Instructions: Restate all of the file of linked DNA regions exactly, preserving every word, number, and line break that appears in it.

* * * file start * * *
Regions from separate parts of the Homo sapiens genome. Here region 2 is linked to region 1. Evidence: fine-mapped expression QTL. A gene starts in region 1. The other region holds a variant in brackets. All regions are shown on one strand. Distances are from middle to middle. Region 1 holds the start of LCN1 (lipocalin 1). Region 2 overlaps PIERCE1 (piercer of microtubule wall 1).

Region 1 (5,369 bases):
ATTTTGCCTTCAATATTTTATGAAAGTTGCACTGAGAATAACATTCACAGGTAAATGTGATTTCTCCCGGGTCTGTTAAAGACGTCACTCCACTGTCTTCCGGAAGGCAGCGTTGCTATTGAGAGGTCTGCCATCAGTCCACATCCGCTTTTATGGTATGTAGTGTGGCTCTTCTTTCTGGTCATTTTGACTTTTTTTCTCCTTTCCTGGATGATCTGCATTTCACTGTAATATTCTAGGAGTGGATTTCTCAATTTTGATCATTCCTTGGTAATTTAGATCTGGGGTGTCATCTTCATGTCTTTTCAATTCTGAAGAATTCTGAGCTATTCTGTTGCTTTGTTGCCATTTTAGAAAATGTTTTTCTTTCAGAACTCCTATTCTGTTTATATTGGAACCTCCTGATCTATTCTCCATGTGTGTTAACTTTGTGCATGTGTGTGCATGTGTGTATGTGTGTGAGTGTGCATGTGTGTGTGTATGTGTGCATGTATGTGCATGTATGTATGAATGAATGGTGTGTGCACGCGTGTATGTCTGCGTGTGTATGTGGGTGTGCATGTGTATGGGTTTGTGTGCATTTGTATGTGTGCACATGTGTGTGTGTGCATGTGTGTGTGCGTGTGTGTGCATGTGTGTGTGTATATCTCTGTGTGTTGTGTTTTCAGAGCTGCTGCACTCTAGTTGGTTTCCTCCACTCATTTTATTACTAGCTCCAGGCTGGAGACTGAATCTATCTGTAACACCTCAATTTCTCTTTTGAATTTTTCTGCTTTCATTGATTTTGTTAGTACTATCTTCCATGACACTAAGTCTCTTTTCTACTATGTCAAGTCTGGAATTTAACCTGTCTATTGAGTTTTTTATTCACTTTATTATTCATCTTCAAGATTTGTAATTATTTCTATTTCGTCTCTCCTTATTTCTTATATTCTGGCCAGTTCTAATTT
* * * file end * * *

Regions from separate parts of the Homo sapiens genome. Here region 2 is linked to region 1. Evidence: fine-mapped expression QTL. A gene starts in region 1. The other region holds a variant in brackets. All regions are shown on one strand. Distances are from middle to middle. Region 1 holds the start of LCN1 (lipocalin 1). Region 2 overlaps PIERCE1 (piercer of microtubule wall 1).

Region 1 (5,369 bases):
ATTTTGCCTTCAATATTTTATGAAAGTTGCACTGAGAATAACATTCACAGGTAAATGTGATTTCTCCCGGGTCTGTTAAAGACGTCACTCCACTGTCTTCCGGAAGGCAGCGTTGCTATTGAGAGGTCTGCCATCAGTCCACATCCGCTTTTATGGTATGTAGTGTGGCTCTTCTTTCTGGTCATTTTGACTTTTTTTCTCCTTTCCTGGATGATCTGCATTTCACTGTAATATTCTAGGAGTGGATTTCTCAATTTTGATCATTCCTTGGTAATTTAGATCTGGGGTGTCATCTTCATGTCTTTTCAATTCTGAAGAATTCTGAGCTATTCTGTTGCTTTGTTGCCATTTTAGAAAATGTTTTTCTTTCAGAACTCCTATTCTGTTTATATTGGAACCTCCTGATCTATTCTCCATGTGTGTTAACTTTGTGCATGTGTGTGCATGTGTGTATGTGTGTGAGTGTGCATGTGTGTGTGTATGTGTGCATGTATGTGCATGTATGTATGAATGAATGGTGTGTGCACGCGTGTATGTCTGCGTGTGTATGTGGGTGTGCATGTGTATGGGTTTGTGTGCATTTGTATGTGTGCACATGTGTGTGTGTGCATGTGTGTGTGCGTGTGTGTGCATGTGTGTGTGTATATCTCTGTGTGTTGTGTTTTCAGAGCTGCTGCACTCTAGTTGGTTTCCTCCACTCATTTTATTACTAGCTCCAGGCTGGAGACTGAATCTATCTGTAACACCTCAATTTCTCTTTTGAATTTTTCTGCTTTCATTGATTTTGTTAGTACTATCTTCCATGACACTAAGTCTCTTTTCTACTATGTCAAGTCTGGAATTTAACCTGTCTATTGAGTTTTTTATTCACTTTATTATTCATCTTCAAGATTTGTAATTATTTCTATTTCGTCTCTCCTTATTTCTTATATTCTGGCCAGTTCTAATTT